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The following policies govern student participation in CSO services and programs. They are enforced to maintain a standard of fairness and professionalism.

Students looking for the National Association for Law Placement (NALP) principles for candidates can view them here.

Unprofessional Conduct Heading link

The Career Services Office enforces the UIC Law Honor and Professionalism Code. The Law School’s Standards of Conduct provide that a student shall not “engage in conduct, including but not limited to acts involving dishonesty, fraud, deceit or misrepresentation, that is prejudicial to the operation of the law school.”

Appointment Policy Heading link

If a student signs up for counseling a session with a career counselor or registers to attend a CSO workshop or event, the student is required to give appropriate notice if they are unable to attend. Failure to give appropriate notice may result in the suspension of career services privileges.

Resume Integrity Heading link

The CSO enforces the Honor and Professionalism Code. Any student who engages in unprofessional conduct with regard to any matter may be subject to proceedings and reporting under the Code. Unprofessional conduct includes dishonesty, fraud, deceit or conduct that violates the standards of professional ethics established for lawyers.

Resumes must not contain false or misleading statements or misrepresentations. Students whose resumes contain misrepresentations may be prohibited from utilizing the CSO’s services. In addition, they may be subject to further action under the Honor and Professionalism Code. The CSO and the Dean’s Office stand firmly behind this policy. If you have any questions about your resume, please speak with a CSO counselor. The CSO may audit resumes in order to verify their accuracy.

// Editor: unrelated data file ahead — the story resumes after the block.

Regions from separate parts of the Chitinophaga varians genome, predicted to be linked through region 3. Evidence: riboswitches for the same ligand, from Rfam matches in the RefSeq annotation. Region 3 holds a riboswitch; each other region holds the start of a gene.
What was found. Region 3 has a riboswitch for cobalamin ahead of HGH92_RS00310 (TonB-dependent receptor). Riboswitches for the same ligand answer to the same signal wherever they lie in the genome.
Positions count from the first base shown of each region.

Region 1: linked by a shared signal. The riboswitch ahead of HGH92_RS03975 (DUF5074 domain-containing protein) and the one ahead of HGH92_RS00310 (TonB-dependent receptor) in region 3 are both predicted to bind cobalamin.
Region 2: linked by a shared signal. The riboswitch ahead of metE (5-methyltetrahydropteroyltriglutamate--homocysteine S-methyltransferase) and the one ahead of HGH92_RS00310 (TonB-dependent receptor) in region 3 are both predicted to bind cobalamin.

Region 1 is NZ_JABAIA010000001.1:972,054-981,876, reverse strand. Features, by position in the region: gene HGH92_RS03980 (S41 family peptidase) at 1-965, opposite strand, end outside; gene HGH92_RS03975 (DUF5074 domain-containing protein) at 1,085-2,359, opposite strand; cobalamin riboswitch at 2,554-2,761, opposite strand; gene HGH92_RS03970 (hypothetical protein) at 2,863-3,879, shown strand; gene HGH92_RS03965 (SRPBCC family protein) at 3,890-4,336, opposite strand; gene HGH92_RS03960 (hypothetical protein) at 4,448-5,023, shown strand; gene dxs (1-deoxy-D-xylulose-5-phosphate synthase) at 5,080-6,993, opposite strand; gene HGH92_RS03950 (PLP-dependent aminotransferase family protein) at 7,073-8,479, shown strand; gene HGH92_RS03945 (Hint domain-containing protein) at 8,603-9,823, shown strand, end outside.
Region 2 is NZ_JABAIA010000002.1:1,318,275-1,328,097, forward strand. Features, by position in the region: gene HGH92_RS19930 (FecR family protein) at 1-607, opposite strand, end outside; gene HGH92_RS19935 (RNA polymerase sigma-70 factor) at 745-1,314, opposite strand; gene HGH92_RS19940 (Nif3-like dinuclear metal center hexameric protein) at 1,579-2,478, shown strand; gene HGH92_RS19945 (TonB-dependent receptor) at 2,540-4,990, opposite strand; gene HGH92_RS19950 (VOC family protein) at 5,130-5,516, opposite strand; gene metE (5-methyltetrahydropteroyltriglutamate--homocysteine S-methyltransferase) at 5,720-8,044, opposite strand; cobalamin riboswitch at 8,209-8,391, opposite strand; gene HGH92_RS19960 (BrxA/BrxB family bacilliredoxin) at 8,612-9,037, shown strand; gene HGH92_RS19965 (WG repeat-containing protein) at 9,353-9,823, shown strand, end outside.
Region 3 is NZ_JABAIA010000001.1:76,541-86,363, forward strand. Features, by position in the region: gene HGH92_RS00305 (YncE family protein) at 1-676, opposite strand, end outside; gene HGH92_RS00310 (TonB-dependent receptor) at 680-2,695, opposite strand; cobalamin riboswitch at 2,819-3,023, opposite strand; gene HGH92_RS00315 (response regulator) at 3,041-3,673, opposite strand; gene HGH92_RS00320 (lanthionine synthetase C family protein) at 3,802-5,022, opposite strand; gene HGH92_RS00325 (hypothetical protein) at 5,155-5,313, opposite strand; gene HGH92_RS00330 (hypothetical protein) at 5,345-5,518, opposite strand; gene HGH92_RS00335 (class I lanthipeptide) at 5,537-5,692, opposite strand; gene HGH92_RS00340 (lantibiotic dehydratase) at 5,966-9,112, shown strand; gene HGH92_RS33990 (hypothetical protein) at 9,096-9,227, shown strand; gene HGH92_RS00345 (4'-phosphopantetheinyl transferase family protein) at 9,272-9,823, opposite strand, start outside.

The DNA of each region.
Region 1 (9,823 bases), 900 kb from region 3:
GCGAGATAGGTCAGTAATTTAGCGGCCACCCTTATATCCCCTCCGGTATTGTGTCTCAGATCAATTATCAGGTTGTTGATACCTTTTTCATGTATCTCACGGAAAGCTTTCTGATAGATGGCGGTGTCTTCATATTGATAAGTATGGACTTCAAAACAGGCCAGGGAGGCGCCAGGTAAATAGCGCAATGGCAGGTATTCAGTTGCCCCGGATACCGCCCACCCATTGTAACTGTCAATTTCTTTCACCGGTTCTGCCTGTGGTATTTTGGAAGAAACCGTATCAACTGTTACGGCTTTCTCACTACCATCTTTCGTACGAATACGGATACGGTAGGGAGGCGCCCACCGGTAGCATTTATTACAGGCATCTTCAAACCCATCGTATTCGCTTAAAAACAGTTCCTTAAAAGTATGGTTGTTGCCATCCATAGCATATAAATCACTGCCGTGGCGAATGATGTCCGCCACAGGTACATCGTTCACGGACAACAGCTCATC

Misrepresentation of Information on Resumes Heading link

All information must be presented truthfully on a resume. The CSO may audit student resumes in order to verify their accuracy. Students whose resumes contain misrepresentations may be prohibited from utilizing the CSO’s services and may be subject to further action under the Honor and Professionalism Code. Misrepresentation of grades, class rank, honors, work experience, or other accomplishments on a student resume is deemed a violation of the Code and a complaint will be filed with the Assistant Dean for Student Life & Leadership pursuant to the Code. Students can anticipate the state bar where they intend to practice viewing willful, material misrepresentations on resumes as creating serious moral character issues that may hinder a student’s admission to the bar.

GPA on Resumes Heading link

Your GPA is calculated after every semester, including summer. When listing your GPA on a resume, you must include at least two digits to the right of the decimal (e.g. GPA: 3.12). When rounding your GPA to the hundredth, you may round up if the decimal is .5 or higher (e.g., if your GPA is 3.1275, then you may list your GPA as 3.13), but you must round down if the decimal is lower than .5 (e.g. if your GPA is 3.1444, you would list it as 3.14).

If you take classes during the summer, your grades from summer classes will be added to your transcripts and an updated GPA will be calculated by the Registrar’s Office. This updated GPA will be considered your official GPA and your GPA from the previous spring is no longer accurate.

Class Rank on Resumes Heading link

Ranks are calculated only after the fall and spring semesters. You may get your rank from the Registrar. Never estimate your rank. If you are using your number rank and your rank is listed in a range, you must give the full range on your resume (e.g., 12-18/258). For purposes of converting a rank within a range into a percentage, use the lowest number within the range (e.g., if you are 12-18/258, divide 12 into 258). When calculating your rank as a percentage, you must round up if the decimal is .5 or higher (e.g., if your rank is 14.6%, then you must round up to Top 15%, but if it is 14.5% your rank is Top 14%).